Vinegar Syndrome Partners

Mr. Sunshine (Anthony Dawson) isn't interested in sharing the loot from a bank robbery in Roland Klick's Deadlock (1970)
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Vinegar Syndrome distributes a number of smaller labels which offer a wide range of genre releases, from the ultra-low-budget Wakaliwood productions of Nabawana I.G.G. in Uganda to the impressively polished small-budget sci-fi of Chris Caldwell and Zeek Earl’s Prospect (2018), from the gritty ’80s exploitation of Norbert Meisel’s Walking the Edge (1983) to the mythic spaghetti western-noir of Roland Klick’s Deadlock (1970).

Recent Arrow box sets

Three recent box sets from Arrow will satisfy a wide range of genre appetites with five thrillers from Italy in the ’70s, four spaghetti westerns from the ’60s, and Daiei’s 1966 trilogy of period fantasies featuring a statue which comes to life to punish various cruel warlords who oppress local peasants.

Getting serious

Jean Gabin embodies Georges Simenon's famous detective in Jean Delannoy's Maigret and the St. Fiacre Case (1959)

Another eclectic selection of recently watched Blu-rays, from two atmospheric French mysteries starring Jean Gabin as Maigret (1958-59) to the nightmarish horrors of war in Eastern Europe in an adaptation of Jerzy Kosinski’s controversial novel The Painted Bird (2019), from violence tourism in near-future Brazil in Kleber Mendonça Filho and Juliano Dornelles’s Bacurau (2019) to tenderness and violence on the American frontier in Kelly Reichardt’s First Cow (2020) and children faced with the threat of nuclear annihilation during the Cold War in Frank Perry’s Ladybug Ladybug (1965).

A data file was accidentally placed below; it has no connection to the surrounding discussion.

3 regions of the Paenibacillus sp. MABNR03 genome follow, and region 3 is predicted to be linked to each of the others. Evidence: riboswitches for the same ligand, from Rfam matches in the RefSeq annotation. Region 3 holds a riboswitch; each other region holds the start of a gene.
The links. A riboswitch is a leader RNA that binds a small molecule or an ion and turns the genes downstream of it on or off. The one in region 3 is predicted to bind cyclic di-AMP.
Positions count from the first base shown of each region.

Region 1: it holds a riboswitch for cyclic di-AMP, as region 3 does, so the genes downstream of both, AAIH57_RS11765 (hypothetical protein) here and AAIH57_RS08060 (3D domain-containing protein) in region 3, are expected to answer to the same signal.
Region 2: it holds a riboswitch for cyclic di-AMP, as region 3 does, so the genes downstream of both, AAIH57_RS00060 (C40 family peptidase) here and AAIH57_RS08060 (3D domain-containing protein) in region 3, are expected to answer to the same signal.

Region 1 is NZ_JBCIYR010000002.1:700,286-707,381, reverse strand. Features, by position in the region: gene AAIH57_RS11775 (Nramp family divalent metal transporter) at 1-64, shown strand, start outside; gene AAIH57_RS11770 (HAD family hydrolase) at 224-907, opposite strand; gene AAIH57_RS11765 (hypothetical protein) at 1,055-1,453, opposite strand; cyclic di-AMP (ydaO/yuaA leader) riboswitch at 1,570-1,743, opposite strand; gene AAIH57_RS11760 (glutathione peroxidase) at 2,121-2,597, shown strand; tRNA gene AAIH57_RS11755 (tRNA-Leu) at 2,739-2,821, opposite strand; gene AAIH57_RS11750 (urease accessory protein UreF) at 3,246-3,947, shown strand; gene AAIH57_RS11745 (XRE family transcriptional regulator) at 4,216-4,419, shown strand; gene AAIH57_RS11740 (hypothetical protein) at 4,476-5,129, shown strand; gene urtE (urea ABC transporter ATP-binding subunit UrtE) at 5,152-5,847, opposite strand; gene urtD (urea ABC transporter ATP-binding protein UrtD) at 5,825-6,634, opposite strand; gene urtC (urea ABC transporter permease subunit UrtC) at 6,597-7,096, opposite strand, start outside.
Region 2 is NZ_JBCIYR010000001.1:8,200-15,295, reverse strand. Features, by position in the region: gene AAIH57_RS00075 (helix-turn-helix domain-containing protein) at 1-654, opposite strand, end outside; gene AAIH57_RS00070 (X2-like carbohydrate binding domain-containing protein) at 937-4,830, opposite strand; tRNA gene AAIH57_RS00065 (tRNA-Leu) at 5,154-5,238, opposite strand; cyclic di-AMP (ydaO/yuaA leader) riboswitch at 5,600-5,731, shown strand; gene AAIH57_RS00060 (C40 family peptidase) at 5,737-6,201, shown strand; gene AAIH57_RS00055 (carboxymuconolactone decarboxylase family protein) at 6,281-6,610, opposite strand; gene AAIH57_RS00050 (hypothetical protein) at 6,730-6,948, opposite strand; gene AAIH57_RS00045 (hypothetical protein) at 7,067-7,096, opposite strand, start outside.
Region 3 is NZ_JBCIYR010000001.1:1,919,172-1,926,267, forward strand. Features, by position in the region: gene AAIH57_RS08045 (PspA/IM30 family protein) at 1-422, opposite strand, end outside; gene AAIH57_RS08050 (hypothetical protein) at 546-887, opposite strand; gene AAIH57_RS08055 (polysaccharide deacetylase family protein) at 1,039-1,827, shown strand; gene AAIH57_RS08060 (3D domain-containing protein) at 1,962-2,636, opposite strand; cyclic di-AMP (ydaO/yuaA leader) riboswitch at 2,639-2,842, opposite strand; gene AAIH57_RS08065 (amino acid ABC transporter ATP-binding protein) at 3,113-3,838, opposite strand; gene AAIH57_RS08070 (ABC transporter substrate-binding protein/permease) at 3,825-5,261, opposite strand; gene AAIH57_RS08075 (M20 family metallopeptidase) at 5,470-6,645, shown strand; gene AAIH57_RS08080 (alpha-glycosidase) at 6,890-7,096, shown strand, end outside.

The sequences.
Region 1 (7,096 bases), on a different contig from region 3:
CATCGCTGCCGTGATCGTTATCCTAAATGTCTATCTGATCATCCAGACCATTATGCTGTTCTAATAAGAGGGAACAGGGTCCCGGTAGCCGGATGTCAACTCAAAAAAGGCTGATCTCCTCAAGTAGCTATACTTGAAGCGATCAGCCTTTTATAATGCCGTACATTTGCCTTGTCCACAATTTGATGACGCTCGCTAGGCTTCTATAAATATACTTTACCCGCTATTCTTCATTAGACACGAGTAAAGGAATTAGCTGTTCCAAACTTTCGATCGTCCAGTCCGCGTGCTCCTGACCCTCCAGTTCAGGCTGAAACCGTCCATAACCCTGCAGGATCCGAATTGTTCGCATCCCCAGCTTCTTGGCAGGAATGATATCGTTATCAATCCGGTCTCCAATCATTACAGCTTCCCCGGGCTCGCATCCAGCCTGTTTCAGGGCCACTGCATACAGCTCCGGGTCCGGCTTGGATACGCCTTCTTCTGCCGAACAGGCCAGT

Pandemic viewing, Part Three

A killer vehicle stalks the heroine of George Bowers' The Hearse (1980)

Social isolation and “working from home” mean a lot of time for movie-watching … and the volume far outstrips my ability to say anything substantive about many of the films I do watch: so here I mostly just acknowledge what I’ve been viewing in the past 4-6 weeks. Part three of four.

A Kino Lorber miscellany

Everything begins to look suspicious to Jane (Pamela Franklin) in Robert Fuest's And Soon the Darkness (1970)

In the past few years Kino Lorber has become one of the most prolific disk producers with a remarkably varied catalogue representing every imaginable genre. Here, I look at a half dozen KL releases by a range of interesting directors – Robert Fuest, Ken Russell, Alain Robak, Harold Becker, Don Siegel and Sam Peckinpah.

Year End 2019

Ahmad (Babak Ahmadpour) searches for his friend in an unfamiliar village in Abbas Kiarostami's Where is the Friend's House? (1987)

The usual year-end round-up – not necessarily the best movies or disks, but some of the ones I most enjoyed, from high art to entertaining trash. The sheer range of what’s available should lay to rest any lingering rumours about the demise of physical media.